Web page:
If it is 'warm' then some species of butterfly can start flying and reproducing earlier in the year.   The earlier production of the first brood of eggs makes the production of a second brood more likely.  Work on this has been conducted by Angus Westgarth Smith at Brunel University (using data from the Butterfly Monitoring Scheme - co-ordinated from CEH). Read more...

Spending time in woodland - an escape from the tyranny of modern time

Spending time in woodland – an escape from the tyranny of modern time

by Angus ~ 26 August, 2011 ~ comments welcome

Nature is the biggest public clock, but it operates in ways that contrast with our rather industrialised way of measuring time.  Nature's time is seasonal and much less uniform than the digital clock but it is also more forgiving.  Things happen in a woodland when the time is right, rather than as a result of man-made regulation, and this very "natural" sense of time is what many people like about being in woodlands.  Owners often tell us about how their woodland is an escape from modern life but it is particularly the escape from being a slave to clock-time which comes across most strongly.  This enjoyment is of course linked to taking "time out" - it is a good thing to take time off work but it is a further escape to get away from being organised according to the clock. Read more...

Weather and climate ......

Weather and climate ……

by Chris ~ 25 December, 2010 ~ 6 comments

Books often describe our climate as being ‘mild for the latitude’.  It might be difficult to believe this given the actual weather over these last few weeks. Newfoundland is similar in latitude to the British Isles, but the average temperature is some 10oC colder in winter.  We are the beneficiaries of the warming effect of the North Atlantic Drift – a current that develops in the Gulf of Mexico and then flows north-east across the Atlantic. It is a part or continuation of the Gulf Stream but we are also at the mercy of the jet stream. Read more...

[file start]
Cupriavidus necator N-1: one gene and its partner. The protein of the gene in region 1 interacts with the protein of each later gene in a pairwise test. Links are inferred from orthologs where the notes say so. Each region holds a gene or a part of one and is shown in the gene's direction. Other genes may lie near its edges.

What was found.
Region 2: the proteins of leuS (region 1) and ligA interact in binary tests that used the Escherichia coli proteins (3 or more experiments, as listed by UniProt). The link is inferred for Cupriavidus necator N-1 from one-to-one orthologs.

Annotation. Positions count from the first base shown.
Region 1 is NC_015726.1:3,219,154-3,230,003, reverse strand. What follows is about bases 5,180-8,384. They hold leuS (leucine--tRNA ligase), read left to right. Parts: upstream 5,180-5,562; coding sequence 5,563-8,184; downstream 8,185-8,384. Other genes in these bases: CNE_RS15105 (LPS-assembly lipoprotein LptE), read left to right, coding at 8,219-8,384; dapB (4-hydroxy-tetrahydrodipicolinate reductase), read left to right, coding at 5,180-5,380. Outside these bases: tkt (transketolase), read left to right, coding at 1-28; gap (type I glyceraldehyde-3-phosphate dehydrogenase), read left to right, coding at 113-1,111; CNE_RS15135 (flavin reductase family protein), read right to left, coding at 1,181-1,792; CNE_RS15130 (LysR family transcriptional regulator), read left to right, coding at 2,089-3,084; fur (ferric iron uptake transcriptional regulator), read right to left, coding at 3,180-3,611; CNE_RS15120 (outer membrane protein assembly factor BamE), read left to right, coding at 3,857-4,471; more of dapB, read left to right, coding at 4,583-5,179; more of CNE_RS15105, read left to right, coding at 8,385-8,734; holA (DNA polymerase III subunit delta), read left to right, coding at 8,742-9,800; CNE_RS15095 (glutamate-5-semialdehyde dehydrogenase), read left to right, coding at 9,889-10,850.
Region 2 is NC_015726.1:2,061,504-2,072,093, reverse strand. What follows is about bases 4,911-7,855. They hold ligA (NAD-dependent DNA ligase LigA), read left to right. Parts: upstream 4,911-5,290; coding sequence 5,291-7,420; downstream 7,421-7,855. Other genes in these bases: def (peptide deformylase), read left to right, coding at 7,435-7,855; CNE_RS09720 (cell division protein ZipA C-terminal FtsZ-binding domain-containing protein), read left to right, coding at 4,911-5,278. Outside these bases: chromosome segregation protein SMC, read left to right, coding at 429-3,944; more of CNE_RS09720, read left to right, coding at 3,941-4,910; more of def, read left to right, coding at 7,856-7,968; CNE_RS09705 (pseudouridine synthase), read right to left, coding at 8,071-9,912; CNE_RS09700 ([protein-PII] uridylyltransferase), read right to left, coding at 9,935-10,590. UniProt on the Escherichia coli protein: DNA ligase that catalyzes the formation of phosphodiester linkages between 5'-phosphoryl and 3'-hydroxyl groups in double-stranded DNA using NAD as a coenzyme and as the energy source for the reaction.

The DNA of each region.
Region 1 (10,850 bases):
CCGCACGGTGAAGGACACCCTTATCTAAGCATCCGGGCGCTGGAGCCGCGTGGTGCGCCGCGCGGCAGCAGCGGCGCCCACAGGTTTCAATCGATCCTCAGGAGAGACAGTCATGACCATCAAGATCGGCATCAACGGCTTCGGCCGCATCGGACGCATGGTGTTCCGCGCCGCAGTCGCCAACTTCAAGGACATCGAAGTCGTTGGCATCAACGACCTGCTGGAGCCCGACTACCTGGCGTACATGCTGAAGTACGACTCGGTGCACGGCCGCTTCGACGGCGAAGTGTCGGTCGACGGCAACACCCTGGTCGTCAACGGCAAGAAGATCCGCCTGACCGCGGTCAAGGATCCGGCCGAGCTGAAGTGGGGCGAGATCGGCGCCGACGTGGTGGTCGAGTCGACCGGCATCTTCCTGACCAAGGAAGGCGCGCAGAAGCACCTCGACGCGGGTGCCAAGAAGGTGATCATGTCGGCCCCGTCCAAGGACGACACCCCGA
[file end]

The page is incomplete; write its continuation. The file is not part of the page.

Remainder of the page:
Plants, past and present - Part 1

Plants, past and present – Part 1

by Chris ~ 28 March, 2008 ~ comments welcome

Recording climate and phenology.

The last decade has included some of the warmest years on record.Last year, 2007, was the eighth warmest on record - being exceeded by 1998, 2005, 2003, 2002, 2004, 2006 and 2001.The signs of climate change are not only apparent in these physical measurements of temperature but also through observations of bud burst, first leaves and the arrival of migrant birds (the science of phenology). Such weather change, if it continues, will no doubt impact on the distribution of plants through the UK (and indeed Northern Europe); some species will be winners and other losers. But, how can we recognize / monitor these changes ? Read more...

The birds and bees

The birds and bees

by Tom ~ 1 March, 2007 ~ comments welcome

The first blog in February talked about the revival of interest in Phenology over the last few years.

Already this year is providing interesting phenological facts and figures.   January has proved to be the warmest in the UK since 1916; there was 17% more sunshine and 21% more rain than normal. Read more...